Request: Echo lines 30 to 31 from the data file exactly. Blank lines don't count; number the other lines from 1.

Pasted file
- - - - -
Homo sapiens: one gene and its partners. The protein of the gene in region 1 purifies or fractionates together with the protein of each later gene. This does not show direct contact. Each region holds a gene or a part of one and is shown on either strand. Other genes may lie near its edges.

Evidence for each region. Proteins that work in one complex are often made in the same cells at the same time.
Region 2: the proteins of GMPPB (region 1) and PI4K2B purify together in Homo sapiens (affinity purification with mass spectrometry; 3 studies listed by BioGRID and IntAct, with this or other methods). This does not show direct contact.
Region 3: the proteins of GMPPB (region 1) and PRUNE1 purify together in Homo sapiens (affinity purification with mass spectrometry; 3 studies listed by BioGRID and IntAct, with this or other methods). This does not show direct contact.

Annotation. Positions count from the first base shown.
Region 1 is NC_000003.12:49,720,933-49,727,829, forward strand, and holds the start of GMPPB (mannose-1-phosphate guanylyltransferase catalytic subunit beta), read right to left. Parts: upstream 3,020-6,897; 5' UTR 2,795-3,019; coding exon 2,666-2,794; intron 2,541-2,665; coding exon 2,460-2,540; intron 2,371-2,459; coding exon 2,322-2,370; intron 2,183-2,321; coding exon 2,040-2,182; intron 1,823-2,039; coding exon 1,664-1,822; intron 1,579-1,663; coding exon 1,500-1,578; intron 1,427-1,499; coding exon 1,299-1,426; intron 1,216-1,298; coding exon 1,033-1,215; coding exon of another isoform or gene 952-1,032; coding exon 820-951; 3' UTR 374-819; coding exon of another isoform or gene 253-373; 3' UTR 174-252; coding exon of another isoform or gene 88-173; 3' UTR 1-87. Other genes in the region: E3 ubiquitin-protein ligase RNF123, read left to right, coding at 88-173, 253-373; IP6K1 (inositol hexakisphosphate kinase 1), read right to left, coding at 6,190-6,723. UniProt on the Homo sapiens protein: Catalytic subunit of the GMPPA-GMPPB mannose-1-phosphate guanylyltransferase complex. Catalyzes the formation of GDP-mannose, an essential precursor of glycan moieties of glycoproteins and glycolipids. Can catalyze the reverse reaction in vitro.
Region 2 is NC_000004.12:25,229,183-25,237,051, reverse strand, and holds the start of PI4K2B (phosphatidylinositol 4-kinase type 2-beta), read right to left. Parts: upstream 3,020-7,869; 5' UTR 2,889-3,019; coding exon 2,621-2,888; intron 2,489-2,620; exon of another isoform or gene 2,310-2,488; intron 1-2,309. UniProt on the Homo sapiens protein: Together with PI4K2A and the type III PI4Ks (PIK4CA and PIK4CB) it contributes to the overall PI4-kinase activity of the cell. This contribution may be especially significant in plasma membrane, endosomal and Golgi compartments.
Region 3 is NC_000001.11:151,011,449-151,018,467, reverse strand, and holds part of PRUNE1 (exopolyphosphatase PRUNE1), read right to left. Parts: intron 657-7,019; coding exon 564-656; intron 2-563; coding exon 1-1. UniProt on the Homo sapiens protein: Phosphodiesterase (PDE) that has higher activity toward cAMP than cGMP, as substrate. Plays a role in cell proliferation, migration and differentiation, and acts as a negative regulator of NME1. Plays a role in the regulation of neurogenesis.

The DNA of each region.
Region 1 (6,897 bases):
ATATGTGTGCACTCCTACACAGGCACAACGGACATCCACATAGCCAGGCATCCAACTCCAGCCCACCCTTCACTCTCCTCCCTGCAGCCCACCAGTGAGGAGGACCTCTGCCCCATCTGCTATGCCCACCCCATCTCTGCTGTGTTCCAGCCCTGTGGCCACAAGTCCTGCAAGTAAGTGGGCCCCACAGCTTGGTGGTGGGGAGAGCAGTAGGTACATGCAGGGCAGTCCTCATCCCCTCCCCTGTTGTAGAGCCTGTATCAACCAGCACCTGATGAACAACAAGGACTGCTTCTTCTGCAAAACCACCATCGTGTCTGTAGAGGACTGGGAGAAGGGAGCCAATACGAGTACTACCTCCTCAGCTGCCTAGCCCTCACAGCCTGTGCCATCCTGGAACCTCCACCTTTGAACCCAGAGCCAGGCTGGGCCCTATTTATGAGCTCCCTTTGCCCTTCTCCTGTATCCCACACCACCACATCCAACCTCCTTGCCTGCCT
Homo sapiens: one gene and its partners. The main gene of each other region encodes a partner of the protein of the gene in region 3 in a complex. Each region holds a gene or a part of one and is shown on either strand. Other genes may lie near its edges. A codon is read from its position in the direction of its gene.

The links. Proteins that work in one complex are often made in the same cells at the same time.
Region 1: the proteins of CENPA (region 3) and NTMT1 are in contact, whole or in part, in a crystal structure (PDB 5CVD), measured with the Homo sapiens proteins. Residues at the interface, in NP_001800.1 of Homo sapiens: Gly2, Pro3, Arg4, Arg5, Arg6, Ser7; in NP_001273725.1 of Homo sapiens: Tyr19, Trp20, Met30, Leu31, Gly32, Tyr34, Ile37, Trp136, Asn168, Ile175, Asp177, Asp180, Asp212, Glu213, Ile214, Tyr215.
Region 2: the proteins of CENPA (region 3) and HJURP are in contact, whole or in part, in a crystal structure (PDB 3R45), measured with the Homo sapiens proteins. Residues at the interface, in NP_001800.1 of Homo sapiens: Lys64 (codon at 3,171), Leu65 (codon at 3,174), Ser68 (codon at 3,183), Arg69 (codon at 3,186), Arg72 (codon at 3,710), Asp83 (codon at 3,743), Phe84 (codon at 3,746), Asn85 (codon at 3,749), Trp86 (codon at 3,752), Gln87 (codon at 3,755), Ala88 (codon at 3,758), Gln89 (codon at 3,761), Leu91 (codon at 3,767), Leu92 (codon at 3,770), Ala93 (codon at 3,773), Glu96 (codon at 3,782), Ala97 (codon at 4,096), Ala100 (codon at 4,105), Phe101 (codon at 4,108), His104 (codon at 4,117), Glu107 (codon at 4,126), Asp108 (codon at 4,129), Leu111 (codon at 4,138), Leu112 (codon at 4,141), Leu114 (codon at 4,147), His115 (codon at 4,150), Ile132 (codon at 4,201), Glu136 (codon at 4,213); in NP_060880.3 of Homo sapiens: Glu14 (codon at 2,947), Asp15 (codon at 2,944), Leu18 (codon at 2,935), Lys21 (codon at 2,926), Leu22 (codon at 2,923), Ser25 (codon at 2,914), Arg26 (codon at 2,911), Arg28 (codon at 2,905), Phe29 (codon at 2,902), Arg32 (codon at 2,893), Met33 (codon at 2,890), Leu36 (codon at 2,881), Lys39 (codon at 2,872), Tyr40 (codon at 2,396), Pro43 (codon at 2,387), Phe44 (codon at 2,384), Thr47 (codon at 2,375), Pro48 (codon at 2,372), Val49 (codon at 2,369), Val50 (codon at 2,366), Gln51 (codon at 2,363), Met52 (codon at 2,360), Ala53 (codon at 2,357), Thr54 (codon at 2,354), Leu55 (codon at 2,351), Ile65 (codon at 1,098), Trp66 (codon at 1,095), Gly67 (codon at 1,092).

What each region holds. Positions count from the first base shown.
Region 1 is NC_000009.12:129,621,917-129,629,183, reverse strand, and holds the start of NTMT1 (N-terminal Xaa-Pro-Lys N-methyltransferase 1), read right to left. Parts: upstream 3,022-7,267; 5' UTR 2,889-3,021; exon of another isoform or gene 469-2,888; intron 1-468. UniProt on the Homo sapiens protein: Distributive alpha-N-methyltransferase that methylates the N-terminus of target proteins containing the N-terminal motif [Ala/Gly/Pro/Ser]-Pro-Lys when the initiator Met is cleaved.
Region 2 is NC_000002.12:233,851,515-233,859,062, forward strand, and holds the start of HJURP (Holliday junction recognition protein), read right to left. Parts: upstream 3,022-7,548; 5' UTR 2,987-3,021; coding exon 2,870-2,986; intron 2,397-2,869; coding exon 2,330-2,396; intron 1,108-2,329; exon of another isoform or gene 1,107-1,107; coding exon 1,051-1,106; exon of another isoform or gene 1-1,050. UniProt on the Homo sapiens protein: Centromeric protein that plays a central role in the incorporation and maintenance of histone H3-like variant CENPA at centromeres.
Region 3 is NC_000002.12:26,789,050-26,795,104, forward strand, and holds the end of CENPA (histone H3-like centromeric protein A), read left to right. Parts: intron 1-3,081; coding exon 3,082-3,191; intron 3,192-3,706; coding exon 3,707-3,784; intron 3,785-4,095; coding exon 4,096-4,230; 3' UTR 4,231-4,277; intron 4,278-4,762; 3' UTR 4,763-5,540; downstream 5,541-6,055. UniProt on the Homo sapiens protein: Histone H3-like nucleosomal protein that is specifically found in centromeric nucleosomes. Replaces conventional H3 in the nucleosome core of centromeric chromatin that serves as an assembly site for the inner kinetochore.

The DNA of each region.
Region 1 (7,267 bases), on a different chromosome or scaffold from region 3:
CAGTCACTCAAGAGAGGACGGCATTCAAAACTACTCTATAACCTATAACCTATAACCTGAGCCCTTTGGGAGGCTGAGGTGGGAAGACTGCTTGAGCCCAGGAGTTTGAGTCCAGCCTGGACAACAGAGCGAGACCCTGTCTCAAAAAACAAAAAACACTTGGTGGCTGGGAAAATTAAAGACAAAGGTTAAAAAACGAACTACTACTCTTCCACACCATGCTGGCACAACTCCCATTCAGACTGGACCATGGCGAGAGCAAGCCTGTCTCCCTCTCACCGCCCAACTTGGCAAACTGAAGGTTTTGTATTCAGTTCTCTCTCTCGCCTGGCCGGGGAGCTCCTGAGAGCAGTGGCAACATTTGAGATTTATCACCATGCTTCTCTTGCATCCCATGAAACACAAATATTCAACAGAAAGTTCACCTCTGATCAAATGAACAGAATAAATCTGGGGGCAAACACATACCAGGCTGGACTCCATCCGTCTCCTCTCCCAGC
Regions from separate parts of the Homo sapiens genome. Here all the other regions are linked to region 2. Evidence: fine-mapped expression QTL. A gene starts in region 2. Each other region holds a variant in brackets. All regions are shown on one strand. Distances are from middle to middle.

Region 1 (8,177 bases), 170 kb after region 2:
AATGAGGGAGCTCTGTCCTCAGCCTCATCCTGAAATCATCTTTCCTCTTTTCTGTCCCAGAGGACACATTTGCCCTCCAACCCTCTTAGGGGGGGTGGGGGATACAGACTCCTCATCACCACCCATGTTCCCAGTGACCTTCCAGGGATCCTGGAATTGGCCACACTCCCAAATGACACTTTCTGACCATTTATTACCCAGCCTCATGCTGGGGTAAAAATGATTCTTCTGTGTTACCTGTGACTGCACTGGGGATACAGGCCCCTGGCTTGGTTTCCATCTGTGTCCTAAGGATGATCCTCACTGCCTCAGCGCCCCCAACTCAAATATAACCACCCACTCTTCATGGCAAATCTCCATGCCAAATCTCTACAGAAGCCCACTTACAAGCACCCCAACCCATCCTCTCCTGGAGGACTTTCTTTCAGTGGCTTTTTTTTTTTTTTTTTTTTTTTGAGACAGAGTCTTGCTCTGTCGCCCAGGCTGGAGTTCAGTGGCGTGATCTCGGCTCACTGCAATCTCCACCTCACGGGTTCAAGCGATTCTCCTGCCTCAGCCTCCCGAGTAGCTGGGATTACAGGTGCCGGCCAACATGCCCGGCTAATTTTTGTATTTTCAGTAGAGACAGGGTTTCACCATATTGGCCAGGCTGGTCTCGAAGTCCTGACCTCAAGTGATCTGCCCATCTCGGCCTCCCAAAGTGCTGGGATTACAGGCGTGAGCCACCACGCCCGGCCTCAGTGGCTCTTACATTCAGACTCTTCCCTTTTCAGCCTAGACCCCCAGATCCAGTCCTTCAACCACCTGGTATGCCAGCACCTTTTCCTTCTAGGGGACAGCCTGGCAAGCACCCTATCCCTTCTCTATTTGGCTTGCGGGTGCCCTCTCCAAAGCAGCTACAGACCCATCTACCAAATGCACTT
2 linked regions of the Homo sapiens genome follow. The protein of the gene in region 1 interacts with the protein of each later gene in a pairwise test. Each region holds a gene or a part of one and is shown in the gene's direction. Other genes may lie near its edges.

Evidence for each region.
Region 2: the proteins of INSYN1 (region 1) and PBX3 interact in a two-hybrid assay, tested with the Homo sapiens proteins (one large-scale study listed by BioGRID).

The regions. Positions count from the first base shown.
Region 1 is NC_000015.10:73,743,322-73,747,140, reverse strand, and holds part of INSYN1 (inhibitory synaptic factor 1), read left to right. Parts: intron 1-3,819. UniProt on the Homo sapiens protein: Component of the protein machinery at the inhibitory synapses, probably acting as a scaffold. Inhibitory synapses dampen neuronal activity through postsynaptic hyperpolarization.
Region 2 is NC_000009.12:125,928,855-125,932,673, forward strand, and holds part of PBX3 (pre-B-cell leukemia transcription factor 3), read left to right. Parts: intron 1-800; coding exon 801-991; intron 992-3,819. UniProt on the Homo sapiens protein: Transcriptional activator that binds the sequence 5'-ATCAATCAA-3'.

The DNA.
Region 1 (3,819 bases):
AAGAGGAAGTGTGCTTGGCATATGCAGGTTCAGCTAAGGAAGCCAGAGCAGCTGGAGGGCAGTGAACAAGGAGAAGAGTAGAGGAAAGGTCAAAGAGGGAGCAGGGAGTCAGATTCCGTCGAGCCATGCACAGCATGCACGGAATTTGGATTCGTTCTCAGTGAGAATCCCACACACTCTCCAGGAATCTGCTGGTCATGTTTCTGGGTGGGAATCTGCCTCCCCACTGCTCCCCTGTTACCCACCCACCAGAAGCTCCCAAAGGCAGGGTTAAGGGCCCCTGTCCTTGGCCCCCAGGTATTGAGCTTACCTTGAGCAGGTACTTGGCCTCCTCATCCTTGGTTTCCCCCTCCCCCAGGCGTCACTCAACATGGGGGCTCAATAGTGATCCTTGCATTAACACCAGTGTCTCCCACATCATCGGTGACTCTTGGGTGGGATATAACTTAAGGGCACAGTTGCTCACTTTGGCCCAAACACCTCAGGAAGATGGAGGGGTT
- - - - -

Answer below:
Region 1 is NC_000015.10:73,743,322-73,747,140, reverse strand, and holds part of INSYN1 (inhibitory synaptic factor 1), read left to right. Parts: intron 1-3,819. UniProt on the Homo sapiens protein: Component of the protein machinery at the inhibitory synapses, probably acting as a scaffold. Inhibitory synapses dampen neuronal activity through postsynaptic hyperpolarization.
Region 2 is NC_000009.12:125,928,855-125,932,673, forward strand, and holds part of PBX3 (pre-B-cell leukemia transcription factor 3), read left to right. Parts: intron 1-800; coding exon 801-991; intron 992-3,819. UniProt on the Homo sapiens protein: Transcriptional activator that binds the sequence 5'-ATCAATCAA-3'.